The Entire, Creepy History of Witchcraft

Emily Reily 31 Oct 2018

The thought of witches always seems to conjure feelings of evil, dread and fear. Over centuries, this led to a hysteria to chase down and persecute those who were different than others. Read on for these spooky facts about witches through history.

Witches were first portrayed as ugly hags

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The image of the witch reaches back centuries. The witch is almost always portrayed as female, with hideous features, who has ragged hair and who's maybe reaching for a baby or two to eat. An Italian print called Lo Stregozzo (The Witch's Procession) from 1520 illustrates the ugliness of what a witch was thought to be.

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People were accused of taking part in a Witches Sabbath

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A Witches Sabbath was typically a group of people who met to practice witchcraft or do other "bad" things, like dance, have sex or eat at lavish banquets. Witches Sabbaths have been documented as early as the Middle Ages. Those taking part in the events were accused of making spells, having orgies, or using babies' fat to make a "flying ointment."

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They supposedly made "flying ointments" out of poisonous materials

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A "flying ointment" was also known as a magic salve or green ointment -- a type of hallucinogenic ointment that witches used. But many of its plant ingredients are poisonous, like belladonna, wolfsbane and hemlock. A flying ointment would help a witch physically fly to one of these Sabbaths.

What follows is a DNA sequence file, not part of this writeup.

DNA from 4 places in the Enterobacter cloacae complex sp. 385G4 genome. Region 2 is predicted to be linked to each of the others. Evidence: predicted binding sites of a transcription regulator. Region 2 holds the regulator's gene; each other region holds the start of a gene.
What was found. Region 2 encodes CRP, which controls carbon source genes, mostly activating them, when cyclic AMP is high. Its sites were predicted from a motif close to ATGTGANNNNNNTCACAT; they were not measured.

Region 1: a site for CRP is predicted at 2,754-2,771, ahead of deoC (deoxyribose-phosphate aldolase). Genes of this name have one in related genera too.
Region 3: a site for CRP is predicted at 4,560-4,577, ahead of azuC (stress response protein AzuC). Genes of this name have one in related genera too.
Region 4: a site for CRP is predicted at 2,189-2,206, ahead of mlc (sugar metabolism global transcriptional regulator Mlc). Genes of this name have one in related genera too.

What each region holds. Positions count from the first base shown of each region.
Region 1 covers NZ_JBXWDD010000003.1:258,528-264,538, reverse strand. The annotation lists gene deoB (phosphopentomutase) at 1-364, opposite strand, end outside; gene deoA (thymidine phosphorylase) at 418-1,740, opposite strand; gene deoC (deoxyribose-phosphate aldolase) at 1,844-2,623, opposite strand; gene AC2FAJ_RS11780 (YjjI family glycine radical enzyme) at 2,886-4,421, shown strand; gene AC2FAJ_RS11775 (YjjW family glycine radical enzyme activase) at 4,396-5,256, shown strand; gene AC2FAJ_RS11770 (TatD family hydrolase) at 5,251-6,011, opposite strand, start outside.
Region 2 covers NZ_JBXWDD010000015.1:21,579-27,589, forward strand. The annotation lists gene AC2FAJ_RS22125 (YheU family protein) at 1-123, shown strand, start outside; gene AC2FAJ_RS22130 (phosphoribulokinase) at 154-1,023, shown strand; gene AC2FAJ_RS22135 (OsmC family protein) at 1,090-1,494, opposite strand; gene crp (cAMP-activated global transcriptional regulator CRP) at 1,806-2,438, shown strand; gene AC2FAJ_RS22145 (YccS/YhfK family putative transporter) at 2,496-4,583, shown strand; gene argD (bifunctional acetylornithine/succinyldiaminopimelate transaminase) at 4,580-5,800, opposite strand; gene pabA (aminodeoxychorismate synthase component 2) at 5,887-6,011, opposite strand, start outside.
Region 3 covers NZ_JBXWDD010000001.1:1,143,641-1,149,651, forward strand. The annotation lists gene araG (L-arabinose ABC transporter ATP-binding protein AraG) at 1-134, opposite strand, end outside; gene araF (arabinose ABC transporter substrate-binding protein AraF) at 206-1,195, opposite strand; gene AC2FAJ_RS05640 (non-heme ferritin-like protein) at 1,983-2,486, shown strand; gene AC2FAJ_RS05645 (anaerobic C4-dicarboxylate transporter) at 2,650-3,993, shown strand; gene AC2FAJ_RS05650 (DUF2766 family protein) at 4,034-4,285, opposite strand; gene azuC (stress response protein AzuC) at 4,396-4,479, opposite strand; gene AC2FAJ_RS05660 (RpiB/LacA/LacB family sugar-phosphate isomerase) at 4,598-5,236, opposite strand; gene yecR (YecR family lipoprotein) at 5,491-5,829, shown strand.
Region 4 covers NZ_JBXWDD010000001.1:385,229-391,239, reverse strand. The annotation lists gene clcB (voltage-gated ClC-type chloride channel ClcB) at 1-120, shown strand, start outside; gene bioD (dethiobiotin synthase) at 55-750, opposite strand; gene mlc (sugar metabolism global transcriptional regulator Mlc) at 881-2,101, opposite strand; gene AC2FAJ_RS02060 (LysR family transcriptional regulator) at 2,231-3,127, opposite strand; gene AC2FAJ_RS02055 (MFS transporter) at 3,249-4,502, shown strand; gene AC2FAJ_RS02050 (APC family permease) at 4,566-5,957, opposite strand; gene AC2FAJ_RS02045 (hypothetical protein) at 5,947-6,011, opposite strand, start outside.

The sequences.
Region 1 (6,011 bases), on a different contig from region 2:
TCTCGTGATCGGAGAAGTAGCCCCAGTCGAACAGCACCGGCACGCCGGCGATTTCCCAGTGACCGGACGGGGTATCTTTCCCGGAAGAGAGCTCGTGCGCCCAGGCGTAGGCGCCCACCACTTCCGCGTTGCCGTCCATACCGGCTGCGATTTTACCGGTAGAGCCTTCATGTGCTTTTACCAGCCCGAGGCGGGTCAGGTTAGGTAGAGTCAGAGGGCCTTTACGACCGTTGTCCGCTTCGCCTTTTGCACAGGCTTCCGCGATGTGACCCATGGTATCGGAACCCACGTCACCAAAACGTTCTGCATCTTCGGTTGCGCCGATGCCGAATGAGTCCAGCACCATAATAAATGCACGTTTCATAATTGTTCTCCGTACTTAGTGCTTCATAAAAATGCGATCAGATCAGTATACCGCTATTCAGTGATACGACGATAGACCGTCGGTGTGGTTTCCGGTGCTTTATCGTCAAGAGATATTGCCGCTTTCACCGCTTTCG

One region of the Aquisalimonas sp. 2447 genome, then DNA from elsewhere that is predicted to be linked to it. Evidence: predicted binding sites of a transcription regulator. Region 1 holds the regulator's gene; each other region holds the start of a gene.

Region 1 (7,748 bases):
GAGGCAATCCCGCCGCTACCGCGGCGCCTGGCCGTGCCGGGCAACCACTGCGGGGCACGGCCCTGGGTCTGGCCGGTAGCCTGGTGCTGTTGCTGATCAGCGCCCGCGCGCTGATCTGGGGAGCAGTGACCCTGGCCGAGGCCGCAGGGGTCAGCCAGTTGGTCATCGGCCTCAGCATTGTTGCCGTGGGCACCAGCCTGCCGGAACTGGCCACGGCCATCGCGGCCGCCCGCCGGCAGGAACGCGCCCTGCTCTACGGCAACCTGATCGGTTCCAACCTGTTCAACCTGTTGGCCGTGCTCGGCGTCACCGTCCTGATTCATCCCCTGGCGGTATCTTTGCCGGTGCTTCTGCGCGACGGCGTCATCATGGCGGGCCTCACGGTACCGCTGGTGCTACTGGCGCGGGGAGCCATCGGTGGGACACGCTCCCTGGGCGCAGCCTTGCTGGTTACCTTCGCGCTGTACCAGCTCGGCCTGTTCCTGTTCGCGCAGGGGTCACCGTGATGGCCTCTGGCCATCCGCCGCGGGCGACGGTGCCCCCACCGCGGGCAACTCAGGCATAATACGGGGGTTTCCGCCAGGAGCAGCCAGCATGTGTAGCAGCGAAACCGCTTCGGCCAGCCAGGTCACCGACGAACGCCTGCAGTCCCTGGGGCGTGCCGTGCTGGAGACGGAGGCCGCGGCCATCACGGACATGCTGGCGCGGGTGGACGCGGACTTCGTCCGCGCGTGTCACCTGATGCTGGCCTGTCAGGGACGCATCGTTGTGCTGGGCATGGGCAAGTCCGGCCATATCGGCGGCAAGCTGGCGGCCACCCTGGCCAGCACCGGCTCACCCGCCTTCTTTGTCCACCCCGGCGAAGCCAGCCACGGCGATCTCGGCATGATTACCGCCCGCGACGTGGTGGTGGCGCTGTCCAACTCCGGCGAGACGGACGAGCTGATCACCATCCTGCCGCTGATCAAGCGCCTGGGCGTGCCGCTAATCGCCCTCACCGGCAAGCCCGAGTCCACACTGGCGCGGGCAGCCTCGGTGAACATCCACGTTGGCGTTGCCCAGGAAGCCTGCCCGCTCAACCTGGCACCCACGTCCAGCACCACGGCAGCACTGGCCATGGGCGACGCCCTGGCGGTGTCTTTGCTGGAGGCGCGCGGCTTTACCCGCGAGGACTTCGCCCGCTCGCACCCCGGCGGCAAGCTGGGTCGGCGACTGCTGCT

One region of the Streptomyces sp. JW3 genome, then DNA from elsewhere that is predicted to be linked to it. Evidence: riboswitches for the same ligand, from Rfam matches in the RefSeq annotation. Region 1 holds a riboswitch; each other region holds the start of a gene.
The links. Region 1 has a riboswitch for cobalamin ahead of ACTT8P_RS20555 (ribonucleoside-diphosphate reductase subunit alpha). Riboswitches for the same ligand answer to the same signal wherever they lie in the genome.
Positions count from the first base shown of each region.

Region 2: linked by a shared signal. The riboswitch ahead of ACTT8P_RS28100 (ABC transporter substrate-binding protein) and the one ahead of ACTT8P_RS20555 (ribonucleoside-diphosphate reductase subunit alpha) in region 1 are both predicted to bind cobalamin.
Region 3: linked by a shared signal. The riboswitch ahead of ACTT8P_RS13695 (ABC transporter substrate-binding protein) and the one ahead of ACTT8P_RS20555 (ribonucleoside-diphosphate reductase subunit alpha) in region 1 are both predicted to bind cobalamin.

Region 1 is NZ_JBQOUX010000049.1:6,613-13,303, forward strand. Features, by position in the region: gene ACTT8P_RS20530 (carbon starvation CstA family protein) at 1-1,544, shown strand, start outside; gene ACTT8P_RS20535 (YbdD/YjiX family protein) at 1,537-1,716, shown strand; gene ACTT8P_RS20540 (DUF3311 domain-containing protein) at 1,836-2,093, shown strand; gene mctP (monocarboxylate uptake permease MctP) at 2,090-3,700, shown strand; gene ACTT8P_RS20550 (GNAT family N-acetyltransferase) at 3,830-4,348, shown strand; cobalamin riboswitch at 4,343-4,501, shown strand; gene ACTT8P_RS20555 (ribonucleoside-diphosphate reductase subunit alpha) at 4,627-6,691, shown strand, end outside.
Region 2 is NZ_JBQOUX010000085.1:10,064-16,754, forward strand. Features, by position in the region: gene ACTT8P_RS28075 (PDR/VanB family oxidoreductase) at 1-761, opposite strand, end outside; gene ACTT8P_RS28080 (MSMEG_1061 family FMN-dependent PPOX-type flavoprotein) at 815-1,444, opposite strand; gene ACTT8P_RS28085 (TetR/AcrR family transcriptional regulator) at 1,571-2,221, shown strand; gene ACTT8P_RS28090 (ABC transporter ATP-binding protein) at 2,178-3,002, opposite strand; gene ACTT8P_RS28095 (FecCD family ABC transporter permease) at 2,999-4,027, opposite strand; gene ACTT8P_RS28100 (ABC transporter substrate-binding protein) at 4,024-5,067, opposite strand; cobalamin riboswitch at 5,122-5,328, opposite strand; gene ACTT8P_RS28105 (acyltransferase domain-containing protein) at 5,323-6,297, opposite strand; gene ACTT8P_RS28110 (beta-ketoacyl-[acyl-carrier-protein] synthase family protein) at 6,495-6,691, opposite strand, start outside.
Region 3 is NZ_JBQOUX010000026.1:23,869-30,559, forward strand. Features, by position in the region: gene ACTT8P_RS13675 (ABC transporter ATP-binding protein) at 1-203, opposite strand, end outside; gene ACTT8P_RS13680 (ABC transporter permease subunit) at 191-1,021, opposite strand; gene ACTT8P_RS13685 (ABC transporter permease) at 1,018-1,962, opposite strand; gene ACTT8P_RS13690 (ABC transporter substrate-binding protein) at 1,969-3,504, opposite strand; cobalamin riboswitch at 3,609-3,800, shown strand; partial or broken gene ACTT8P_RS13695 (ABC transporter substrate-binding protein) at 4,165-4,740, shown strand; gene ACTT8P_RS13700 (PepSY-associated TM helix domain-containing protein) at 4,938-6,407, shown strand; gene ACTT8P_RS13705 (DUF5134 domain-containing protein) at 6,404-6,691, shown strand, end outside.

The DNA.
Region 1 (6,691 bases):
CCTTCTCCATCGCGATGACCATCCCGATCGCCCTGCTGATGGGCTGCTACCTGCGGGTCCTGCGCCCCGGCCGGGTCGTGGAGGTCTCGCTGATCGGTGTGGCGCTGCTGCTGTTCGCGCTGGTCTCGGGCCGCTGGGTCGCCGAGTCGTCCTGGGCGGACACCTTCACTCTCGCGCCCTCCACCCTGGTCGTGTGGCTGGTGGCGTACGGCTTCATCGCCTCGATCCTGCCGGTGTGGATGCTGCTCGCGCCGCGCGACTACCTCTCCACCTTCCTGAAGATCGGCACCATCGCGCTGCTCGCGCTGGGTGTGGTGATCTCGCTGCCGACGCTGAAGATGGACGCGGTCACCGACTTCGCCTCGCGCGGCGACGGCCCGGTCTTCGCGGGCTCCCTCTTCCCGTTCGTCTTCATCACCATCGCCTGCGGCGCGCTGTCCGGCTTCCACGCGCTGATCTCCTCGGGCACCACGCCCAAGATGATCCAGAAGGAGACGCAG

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Witch hysteria ratcheted up in the 1400s

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The hysteria over witches increased in the mid-1400s. People accused of witchcraft were often tortured to the point where they confessed, whether true or not, to being witches. Between 1500 and 1660, about 80,000 people suspected of being witches were put to death across Europe.

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The Salem Witch Trials

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The hysteria over witches expanded to the New World, to Salem, Massachusetts, in 1692-1693. There, about 150 people were accused of practicing witchcraft. Eighteen were killed by hanging, burning at the stake or being pressed to death. Besides Salem, alleged witches were called out in Virginia (where none were executed) and Connecticut (where 11 were put to death.)

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The hysteria fades out

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A story by Benjamin Franklin in 1730 regarding a New Jersey witch trial signaled the decline of the hysteria. Eventually, new laws were created to help protect people from false accusations and convictions.

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Modern witches are good witches

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Witches of today practice Wicca, which is a real religion, and nothing about it is evil. For example, those who practice Wicca might make a potion to treat an illness rather than cause one. Wiccans also appreciate nature and be a healer.

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Despite that, persecution persists for witches

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People accused of being witches have been beaten or put to death in places like Papua, New Guinea, since 2010. One woman was even burned alive. More education is needed to show that those who practice Wicca are just recognizing their religion.

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